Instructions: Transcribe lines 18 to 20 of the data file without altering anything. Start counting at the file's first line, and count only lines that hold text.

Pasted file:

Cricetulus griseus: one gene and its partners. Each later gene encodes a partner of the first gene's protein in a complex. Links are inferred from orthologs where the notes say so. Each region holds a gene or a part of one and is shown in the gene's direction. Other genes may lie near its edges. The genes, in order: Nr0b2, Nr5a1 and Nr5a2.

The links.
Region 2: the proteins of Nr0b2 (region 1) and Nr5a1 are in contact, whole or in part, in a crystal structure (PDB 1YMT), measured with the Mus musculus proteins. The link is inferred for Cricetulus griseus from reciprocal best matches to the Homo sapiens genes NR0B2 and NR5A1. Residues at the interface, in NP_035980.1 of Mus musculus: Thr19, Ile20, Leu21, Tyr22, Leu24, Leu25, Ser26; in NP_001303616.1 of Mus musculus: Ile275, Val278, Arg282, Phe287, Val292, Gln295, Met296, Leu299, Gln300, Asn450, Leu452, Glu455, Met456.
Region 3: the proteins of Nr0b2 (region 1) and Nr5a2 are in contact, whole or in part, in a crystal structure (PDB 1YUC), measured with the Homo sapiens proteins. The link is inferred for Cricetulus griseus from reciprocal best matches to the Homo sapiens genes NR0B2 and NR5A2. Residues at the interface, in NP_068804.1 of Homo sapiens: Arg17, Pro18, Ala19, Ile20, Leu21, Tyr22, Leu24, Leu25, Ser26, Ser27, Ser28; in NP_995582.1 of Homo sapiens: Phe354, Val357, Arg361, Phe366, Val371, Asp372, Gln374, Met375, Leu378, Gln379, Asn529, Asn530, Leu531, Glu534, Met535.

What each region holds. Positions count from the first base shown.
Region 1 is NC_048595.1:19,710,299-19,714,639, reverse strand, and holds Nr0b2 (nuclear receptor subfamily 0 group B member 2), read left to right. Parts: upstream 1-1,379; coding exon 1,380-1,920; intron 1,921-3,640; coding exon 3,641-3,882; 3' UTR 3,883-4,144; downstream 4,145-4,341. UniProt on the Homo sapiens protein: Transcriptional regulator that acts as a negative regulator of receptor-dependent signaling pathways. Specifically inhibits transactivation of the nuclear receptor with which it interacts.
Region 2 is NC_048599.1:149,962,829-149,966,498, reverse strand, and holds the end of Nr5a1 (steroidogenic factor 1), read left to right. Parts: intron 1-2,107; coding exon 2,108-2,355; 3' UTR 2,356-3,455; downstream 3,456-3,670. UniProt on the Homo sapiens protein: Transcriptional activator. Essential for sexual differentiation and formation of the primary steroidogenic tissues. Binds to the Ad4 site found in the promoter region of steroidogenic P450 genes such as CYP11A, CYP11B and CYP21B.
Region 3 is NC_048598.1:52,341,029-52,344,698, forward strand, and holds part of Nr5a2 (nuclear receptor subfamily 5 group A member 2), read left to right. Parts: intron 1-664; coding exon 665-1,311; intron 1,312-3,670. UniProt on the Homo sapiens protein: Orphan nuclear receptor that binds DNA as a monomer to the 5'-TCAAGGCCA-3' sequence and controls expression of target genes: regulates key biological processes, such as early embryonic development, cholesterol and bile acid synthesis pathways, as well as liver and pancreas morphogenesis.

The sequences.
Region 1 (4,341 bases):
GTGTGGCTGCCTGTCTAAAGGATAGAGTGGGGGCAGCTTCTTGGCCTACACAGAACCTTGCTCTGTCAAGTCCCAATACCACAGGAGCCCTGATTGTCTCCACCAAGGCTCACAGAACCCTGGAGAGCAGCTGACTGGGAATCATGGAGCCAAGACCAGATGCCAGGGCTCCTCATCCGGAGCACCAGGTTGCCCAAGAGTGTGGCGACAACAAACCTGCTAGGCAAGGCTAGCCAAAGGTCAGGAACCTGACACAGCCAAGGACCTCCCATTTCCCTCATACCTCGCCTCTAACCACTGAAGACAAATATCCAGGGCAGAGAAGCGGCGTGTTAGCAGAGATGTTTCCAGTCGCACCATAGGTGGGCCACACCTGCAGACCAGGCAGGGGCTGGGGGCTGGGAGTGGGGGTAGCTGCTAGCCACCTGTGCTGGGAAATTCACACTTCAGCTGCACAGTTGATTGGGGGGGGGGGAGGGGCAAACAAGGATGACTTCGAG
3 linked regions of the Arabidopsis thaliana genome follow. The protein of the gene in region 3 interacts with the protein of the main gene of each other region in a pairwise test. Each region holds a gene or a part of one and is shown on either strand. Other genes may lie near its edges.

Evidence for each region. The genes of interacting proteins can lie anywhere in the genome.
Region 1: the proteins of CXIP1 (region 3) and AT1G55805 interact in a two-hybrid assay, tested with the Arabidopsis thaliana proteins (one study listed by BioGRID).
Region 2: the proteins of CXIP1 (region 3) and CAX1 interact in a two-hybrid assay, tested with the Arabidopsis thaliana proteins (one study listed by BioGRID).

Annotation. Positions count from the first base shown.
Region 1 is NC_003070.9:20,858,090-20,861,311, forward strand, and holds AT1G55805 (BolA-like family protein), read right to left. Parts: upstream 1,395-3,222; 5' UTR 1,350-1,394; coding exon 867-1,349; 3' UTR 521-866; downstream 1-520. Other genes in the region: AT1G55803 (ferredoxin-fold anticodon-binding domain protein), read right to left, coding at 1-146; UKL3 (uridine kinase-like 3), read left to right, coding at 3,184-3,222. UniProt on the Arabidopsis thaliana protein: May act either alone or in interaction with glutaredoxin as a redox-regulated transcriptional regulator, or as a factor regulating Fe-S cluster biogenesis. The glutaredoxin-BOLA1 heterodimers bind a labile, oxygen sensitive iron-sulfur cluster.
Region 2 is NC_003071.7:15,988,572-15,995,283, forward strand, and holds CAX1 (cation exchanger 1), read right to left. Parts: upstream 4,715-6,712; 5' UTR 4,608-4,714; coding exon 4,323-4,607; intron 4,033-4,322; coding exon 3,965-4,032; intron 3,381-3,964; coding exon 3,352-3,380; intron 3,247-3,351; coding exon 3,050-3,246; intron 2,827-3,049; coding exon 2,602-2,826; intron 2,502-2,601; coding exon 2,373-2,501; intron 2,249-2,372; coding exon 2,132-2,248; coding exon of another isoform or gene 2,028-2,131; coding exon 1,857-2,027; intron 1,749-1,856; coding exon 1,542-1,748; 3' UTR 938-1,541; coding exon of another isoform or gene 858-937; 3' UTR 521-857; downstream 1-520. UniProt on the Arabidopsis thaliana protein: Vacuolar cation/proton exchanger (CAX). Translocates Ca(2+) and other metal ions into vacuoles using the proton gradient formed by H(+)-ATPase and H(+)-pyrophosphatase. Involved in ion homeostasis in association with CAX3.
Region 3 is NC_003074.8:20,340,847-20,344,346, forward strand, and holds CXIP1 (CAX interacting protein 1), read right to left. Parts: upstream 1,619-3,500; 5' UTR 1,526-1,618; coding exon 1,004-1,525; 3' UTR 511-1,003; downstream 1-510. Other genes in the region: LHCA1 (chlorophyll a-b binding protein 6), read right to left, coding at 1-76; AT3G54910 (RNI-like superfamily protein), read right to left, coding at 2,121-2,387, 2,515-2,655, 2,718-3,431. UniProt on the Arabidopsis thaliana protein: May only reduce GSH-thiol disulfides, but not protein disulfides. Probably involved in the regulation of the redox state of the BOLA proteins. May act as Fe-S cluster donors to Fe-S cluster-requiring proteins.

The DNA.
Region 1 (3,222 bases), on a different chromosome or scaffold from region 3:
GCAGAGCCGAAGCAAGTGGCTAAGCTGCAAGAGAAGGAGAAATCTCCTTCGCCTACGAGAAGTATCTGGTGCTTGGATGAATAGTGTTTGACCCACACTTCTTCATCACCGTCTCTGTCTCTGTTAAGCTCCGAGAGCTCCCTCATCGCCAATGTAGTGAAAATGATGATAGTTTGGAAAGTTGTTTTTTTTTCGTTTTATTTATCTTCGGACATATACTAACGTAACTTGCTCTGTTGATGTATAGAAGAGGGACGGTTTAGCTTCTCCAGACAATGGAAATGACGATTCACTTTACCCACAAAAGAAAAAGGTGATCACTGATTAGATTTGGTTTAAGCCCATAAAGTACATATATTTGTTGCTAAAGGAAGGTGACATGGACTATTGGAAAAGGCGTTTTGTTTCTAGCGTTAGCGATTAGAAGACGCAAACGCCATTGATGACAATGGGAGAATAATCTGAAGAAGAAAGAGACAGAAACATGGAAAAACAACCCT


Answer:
Region 2 is NC_003071.7:15,988,572-15,995,283, forward strand, and holds CAX1 (cation exchanger 1), read right to left. Parts: upstream 4,715-6,712; 5' UTR 4,608-4,714; coding exon 4,323-4,607; intron 4,033-4,322; coding exon 3,965-4,032; intron 3,381-3,964; coding exon 3,352-3,380; intron 3,247-3,351; coding exon 3,050-3,246; intron 2,827-3,049; coding exon 2,602-2,826; intron 2,502-2,601; coding exon 2,373-2,501; intron 2,249-2,372; coding exon 2,132-2,248; coding exon of another isoform or gene 2,028-2,131; coding exon 1,857-2,027; intron 1,749-1,856; coding exon 1,542-1,748; 3' UTR 938-1,541; coding exon of another isoform or gene 858-937; 3' UTR 521-857; downstream 1-520. UniProt on the Arabidopsis thaliana protein: Vacuolar cation/proton exchanger (CAX). Translocates Ca(2+) and other metal ions into vacuoles using the proton gradient formed by H(+)-ATPase and H(+)-pyrophosphatase. Involved in ion homeostasis in association with CAX3.
Region 3 is NC_003074.8:20,340,847-20,344,346, forward strand, and holds CXIP1 (CAX interacting protein 1), read right to left. Parts: upstream 1,619-3,500; 5' UTR 1,526-1,618; coding exon 1,004-1,525; 3' UTR 511-1,003; downstream 1-510. Other genes in the region: LHCA1 (chlorophyll a-b binding protein 6), read right to left, coding at 1-76; AT3G54910 (RNI-like superfamily protein), read right to left, coding at 2,121-2,387, 2,515-2,655, 2,718-3,431. UniProt on the Arabidopsis thaliana protein: May only reduce GSH-thiol disulfides, but not protein disulfides. Probably involved in the regulation of the redox state of the BOLA proteins. May act as Fe-S cluster donors to Fe-S cluster-requiring proteins.

The DNA.